We're back from our trip to Grandma's memorial service. It was a beautiful service and I'm really glad I was able to be a part of it - and actually, my voice didn't waver too much at all. I think it's because despite the sadness in the room, it wasn't weighing us down like it does with a tragic or sudden death. It was a peaceful sadness, a letting-go sadness.
I find I am looking to my innocent daughter for guidance and inspiration these days. Of course we are devastated and scrambling to make sense of our lives since Chris's job loss, and naturally one of our big concerns is how to provide for Gwen. Since it's December, a big part of that concern is making sure Gwen has a great Christmas - we're living every stupid TV movie where A Big Crisis happens right before the holidays but somehow the Family Bands Together and learns a Valuable Lesson about the True Meaning of Christmas.
Her parents are a mess and life is in great upheaval, but Gwen knows nothing about it. Last weekend we travelled to the memorial and all she understood was that it was a great opportunity to visit with family and play with her cousins. She doesn’t know or understand all the difficulties we are facing right now, and that’s as it should be. She isn’t devastated that her dad is unemployed, nor does she expect hundreds of presents under the tree – she’d be happy with a handful. To be honest, we should all be more like Gwen!
For my part, and Chris's too, it's hard not to keep looking for catastrophes. We all "know" that these things come in threes, so we're eager to name something as the third bad thing and perhaps gain a bit of peace that there aren't any more shoes to drop - as if life worked that way! Fate or chance has been generous in this regard, and there are several possibilities for "third bad thing". For example, my sister's husband totalled his car, with his younger son inside it. (No one was hurt, thank God.) Chris's credit card number was somehow stolen and $600 worth of charges put on it. (The card has been cancelled and after a 6-8 week investigation, hopefully the charges will be reversed.) Chris and I both had to spend hundreds of dollars on car repairs for our respective vehicles last week, which we could probably not afford to do (and yet, not afford not to do).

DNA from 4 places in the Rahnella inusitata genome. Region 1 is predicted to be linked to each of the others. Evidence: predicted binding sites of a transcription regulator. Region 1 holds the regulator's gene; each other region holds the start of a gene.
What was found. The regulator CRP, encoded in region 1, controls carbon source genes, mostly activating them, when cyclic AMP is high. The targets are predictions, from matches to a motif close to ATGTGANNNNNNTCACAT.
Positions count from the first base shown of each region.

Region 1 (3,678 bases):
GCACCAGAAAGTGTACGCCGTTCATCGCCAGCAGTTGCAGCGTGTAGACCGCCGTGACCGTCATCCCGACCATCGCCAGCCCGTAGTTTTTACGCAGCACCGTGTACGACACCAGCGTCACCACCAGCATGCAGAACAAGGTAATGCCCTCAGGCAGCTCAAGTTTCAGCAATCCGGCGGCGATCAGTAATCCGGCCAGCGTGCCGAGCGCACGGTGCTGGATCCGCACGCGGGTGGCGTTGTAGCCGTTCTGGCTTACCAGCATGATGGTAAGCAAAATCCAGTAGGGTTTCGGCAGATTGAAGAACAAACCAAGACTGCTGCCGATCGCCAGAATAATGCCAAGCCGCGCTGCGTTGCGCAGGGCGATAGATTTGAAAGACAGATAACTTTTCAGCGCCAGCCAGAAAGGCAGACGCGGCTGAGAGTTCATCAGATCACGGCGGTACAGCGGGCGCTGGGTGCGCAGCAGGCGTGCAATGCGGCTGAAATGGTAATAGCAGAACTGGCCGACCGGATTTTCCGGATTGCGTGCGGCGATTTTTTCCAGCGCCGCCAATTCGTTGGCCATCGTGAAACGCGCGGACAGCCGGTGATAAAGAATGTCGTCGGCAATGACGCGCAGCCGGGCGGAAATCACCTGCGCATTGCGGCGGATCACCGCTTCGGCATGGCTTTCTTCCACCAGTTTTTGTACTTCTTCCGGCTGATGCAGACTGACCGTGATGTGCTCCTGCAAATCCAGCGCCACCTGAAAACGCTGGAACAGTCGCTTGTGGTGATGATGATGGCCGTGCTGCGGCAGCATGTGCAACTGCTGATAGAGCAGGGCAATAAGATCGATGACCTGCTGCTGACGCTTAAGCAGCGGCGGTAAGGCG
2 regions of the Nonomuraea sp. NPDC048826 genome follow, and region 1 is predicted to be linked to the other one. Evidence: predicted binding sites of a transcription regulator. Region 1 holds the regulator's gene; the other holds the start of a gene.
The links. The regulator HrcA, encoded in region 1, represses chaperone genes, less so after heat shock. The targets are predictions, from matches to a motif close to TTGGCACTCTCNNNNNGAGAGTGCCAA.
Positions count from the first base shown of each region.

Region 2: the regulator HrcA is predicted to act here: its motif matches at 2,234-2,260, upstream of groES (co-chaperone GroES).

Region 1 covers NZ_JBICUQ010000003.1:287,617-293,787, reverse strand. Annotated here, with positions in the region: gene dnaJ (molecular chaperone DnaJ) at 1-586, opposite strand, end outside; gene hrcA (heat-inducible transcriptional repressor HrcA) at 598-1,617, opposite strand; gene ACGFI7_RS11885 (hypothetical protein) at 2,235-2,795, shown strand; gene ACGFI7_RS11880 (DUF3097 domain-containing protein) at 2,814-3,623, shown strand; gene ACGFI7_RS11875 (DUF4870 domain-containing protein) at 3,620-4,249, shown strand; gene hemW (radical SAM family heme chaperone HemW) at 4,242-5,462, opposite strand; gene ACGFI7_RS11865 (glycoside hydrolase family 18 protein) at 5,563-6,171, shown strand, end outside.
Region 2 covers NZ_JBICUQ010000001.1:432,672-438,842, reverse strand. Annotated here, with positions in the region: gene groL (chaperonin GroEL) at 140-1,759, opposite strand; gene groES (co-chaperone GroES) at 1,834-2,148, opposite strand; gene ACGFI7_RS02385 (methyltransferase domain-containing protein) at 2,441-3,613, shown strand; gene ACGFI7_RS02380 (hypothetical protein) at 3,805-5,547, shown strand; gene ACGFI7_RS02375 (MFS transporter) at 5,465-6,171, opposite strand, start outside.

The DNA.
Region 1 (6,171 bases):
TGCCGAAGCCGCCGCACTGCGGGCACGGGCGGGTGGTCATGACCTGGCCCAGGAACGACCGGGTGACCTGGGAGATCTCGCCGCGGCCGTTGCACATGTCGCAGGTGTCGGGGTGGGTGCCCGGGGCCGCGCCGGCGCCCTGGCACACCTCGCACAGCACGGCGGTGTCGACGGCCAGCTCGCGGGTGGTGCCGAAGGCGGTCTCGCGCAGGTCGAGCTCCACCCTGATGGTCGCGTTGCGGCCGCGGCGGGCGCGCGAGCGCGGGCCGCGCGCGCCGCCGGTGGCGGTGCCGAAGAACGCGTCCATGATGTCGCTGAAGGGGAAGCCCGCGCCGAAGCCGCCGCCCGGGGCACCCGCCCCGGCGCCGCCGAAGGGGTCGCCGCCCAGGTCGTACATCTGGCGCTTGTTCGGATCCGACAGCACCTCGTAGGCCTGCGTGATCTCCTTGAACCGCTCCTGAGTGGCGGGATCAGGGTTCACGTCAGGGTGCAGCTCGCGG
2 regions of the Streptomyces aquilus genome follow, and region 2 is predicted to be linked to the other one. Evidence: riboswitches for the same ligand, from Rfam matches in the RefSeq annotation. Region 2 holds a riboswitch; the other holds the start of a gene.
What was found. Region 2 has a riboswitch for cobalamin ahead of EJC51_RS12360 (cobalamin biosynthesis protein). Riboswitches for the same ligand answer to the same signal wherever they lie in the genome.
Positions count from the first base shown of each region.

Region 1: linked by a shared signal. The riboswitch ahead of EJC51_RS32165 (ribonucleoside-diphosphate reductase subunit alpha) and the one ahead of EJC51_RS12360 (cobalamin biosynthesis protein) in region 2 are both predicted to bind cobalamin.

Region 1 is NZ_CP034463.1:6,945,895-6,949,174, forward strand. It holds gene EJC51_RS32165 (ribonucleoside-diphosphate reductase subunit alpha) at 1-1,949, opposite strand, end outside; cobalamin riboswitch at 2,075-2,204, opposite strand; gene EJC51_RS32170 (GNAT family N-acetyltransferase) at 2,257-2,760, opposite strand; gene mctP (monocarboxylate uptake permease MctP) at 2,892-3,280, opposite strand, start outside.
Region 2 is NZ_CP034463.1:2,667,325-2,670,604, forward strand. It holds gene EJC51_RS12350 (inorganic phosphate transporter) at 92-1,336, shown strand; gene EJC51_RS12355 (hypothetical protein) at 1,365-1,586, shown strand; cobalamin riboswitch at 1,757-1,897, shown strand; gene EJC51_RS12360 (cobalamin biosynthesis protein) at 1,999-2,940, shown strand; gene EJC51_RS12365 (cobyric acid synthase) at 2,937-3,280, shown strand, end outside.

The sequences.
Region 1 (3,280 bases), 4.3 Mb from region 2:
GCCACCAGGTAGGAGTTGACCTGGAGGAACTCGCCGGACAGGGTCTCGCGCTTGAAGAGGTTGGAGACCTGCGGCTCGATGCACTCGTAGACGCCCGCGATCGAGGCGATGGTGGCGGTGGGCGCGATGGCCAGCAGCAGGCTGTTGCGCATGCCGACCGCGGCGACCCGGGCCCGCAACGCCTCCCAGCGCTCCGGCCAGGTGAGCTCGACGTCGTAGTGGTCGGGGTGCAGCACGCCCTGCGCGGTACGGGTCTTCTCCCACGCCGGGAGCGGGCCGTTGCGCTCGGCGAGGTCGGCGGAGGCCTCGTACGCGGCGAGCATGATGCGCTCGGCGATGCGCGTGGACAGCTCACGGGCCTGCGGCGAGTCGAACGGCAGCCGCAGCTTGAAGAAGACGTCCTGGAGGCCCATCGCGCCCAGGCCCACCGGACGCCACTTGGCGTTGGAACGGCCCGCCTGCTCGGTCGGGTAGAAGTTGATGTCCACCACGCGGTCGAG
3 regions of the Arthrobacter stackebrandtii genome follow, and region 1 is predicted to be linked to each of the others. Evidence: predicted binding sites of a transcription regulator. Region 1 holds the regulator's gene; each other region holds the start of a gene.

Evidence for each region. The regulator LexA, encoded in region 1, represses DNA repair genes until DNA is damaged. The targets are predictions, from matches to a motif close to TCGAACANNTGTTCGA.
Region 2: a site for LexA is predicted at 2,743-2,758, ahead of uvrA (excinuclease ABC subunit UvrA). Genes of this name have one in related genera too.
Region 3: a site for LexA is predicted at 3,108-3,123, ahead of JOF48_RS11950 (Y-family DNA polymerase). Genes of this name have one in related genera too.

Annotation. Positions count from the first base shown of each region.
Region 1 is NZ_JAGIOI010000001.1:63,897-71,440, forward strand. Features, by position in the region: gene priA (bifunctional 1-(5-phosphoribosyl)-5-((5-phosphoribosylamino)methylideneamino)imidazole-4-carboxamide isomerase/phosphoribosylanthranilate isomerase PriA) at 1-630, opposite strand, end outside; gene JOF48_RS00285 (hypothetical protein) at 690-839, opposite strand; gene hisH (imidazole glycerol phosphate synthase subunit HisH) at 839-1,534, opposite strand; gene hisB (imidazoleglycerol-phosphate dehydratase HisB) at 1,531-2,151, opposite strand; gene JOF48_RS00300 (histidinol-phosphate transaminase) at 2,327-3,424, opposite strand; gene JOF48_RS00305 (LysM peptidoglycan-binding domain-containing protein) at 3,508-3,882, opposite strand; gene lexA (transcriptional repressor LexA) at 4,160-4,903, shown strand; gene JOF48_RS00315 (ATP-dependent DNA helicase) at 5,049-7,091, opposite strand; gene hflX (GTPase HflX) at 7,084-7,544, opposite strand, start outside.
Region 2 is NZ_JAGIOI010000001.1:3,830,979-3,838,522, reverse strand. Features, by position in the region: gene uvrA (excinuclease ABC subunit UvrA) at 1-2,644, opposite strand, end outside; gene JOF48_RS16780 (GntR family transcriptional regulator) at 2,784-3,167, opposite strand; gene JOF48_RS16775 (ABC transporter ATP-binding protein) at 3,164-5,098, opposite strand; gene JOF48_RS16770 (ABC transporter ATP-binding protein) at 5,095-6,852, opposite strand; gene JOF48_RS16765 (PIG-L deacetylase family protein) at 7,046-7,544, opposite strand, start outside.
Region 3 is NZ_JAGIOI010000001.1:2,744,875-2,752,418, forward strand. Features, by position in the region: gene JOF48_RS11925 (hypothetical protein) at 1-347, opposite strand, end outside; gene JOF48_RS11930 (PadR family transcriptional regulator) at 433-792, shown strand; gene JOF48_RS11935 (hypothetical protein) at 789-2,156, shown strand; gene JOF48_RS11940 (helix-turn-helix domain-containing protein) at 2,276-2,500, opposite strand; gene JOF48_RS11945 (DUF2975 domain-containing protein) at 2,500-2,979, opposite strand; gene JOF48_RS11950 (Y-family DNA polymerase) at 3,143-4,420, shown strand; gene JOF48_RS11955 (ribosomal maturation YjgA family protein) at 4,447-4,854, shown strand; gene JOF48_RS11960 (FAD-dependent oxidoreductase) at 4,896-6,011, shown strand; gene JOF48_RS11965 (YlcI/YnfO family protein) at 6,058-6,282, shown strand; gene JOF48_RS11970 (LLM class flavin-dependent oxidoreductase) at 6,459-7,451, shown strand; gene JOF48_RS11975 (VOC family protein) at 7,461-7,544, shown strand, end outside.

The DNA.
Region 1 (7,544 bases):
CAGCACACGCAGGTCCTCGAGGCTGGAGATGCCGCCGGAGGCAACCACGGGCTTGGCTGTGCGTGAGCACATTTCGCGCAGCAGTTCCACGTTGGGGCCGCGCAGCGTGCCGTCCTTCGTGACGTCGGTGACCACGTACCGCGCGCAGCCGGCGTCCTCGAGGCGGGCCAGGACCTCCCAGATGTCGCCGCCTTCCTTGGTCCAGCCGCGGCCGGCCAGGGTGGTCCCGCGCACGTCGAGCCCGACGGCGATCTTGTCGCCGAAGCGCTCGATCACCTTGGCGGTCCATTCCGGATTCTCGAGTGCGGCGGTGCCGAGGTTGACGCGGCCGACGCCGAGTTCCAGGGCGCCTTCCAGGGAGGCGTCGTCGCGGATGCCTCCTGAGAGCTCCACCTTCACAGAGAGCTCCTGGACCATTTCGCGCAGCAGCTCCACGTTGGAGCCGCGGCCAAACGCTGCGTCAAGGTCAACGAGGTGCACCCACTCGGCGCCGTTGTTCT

Mostly, I'm just sort of stunned. I can't believe Christmas is next weekend. I've barely been keeping up with the Advent calendar, and I can't really get motivated to change that. I am not on top of things as much as I usually am, and even as I reflect on that I am so immensely grateful for the random situations that allow me to be on top of it as I actually am. For example, I got the bulk of my Christmas shopping done on my trip to Vegas in October - that would not normally be the case, and I'm so glad it's done already because I sure wouldn't feel good about going out and spending money now. I'm so glad that I am not hosting anything this year, and am not required to cook a giant meal or even bake a batch of cookies if I don't feel like it. I'm astounded that I haven't gotten Gwen in for Santa photos yet, or gotten the Christmas tree up. I can't believe that I haven't put on any Christmas music. But honestly, we lost a week. It feels like we were in a time warp - I think all we did for that week was whatever related to dealing with these two crises, interspersed with long bouts of staring at the wall wondering what the hell to do next. I'm pretty sure I spent a lot of time watching House, M.D. and eating ice cream, as those were the only activities that made me feel even halfway normal.
For all that, I am more excited about Christmas this year than I have been in recent memory. Maybe it's something to do with not taking things for granted, or being grateful for everything (and more to the point, everyone) you've got. Maybe it's because Christmas is usually such a huge glittering mass of positive emotion, and I desperately need it to balance out the stress and worry and what-now? that permeates every aspect of life right now. Maybe it's because Gwen is just completely at the right age: old enough to ask for specific presents, young enough that the list is short and completely reasonable. Either way, I'm completely convinced that next weekend (yes, it's that close!) is going to be a wonderful and memorable time. We sure as heck deserve it.